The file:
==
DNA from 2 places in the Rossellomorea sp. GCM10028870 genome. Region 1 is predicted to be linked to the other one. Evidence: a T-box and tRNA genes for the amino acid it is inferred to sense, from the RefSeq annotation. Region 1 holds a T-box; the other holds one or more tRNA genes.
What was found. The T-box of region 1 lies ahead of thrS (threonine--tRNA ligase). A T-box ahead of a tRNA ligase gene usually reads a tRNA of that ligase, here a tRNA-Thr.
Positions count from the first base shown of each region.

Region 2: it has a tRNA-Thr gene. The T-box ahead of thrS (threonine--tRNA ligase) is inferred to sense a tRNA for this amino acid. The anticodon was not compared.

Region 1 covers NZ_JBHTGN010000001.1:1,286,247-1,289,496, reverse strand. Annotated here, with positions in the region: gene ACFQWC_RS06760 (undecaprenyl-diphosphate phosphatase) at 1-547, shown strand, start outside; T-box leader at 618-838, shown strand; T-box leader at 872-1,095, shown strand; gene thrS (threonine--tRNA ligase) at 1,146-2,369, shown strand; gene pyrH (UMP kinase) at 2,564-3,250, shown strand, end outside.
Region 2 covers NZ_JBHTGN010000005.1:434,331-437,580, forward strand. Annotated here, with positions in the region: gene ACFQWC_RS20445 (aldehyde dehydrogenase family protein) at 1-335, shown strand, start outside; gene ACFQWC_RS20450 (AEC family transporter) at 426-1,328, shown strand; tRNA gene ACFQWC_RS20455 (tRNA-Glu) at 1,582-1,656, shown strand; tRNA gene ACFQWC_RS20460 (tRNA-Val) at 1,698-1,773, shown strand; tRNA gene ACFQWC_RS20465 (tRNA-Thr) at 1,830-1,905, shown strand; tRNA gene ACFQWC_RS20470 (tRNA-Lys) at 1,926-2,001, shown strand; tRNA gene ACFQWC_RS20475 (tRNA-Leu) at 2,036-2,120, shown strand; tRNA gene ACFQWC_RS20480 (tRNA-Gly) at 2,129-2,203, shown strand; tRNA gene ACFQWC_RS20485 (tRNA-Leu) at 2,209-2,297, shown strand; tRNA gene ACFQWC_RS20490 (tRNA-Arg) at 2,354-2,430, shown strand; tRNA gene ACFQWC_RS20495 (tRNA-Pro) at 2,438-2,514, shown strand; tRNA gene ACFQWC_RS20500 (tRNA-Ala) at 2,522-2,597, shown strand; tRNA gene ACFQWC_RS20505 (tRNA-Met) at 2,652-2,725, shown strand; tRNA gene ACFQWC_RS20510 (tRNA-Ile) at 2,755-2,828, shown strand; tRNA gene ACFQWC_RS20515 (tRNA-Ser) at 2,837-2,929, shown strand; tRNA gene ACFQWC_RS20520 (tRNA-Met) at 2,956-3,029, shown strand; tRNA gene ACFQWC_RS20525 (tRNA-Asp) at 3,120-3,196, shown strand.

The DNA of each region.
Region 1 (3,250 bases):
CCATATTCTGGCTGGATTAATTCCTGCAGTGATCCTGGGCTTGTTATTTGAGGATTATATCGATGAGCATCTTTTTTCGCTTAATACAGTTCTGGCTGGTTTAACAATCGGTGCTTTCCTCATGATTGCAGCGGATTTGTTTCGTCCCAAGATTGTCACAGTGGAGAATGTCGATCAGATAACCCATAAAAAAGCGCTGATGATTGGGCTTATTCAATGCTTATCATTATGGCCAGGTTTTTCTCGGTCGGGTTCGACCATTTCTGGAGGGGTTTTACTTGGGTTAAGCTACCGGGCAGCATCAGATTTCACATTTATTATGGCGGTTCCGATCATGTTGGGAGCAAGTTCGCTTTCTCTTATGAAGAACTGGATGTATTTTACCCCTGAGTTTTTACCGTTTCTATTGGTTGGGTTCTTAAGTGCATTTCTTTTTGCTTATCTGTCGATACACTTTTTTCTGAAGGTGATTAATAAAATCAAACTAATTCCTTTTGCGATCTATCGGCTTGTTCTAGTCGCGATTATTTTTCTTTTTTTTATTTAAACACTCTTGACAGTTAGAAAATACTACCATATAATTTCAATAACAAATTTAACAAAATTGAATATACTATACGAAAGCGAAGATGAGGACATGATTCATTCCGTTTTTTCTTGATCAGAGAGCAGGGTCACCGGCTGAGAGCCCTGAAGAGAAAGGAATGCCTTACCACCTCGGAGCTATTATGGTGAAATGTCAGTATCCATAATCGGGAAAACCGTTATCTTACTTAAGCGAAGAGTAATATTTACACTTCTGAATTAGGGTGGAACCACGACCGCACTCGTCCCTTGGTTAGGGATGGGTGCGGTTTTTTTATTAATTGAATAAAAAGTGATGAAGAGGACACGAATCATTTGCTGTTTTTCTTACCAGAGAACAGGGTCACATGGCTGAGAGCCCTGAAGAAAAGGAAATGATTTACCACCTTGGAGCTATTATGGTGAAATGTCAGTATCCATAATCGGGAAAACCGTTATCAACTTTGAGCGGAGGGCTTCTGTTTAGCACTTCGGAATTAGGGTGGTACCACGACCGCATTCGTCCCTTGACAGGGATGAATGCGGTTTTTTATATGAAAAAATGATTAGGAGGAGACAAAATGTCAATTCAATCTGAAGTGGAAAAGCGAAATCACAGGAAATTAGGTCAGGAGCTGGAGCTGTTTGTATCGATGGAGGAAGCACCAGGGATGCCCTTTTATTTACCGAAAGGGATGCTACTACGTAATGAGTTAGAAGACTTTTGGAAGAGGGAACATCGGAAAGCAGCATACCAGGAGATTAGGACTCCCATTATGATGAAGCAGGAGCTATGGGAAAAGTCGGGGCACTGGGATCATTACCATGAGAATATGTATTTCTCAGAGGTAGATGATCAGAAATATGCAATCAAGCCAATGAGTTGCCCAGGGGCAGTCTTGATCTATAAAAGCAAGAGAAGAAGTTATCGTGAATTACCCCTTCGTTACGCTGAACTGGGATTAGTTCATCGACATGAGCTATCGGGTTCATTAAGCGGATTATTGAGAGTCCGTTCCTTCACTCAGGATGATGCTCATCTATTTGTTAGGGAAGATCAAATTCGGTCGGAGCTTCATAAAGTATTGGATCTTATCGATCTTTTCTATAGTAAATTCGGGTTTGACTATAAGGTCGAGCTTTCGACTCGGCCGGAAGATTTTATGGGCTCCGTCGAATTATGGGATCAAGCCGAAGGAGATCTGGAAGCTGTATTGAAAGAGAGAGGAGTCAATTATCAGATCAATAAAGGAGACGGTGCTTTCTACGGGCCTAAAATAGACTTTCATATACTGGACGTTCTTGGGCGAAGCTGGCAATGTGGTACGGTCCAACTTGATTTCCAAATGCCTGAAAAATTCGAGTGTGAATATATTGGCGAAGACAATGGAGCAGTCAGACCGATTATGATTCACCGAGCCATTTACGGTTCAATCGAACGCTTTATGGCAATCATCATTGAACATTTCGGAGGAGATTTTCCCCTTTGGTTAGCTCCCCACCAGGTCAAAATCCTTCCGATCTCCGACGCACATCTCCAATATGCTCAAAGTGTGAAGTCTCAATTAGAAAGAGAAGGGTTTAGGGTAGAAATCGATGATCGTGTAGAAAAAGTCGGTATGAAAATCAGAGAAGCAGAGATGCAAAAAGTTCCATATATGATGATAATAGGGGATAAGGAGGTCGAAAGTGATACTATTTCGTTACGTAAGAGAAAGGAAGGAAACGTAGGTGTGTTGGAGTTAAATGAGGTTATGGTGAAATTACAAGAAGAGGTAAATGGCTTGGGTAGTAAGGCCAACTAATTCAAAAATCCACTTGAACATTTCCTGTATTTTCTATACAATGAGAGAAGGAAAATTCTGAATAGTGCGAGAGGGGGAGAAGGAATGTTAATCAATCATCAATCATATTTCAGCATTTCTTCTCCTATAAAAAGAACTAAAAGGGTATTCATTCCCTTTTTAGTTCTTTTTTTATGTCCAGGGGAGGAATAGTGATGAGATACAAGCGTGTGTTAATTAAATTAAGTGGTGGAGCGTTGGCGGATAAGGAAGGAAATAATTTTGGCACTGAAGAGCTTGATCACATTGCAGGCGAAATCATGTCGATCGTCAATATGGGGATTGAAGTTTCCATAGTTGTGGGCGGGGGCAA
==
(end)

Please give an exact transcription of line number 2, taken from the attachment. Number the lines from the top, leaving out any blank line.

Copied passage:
What was found. The T-box of region 1 lies ahead of thrS (threonine--tRNA ligase). A T-box ahead of a tRNA ligase gene usually reads a tRNA of that ligase, here a tRNA-Thr.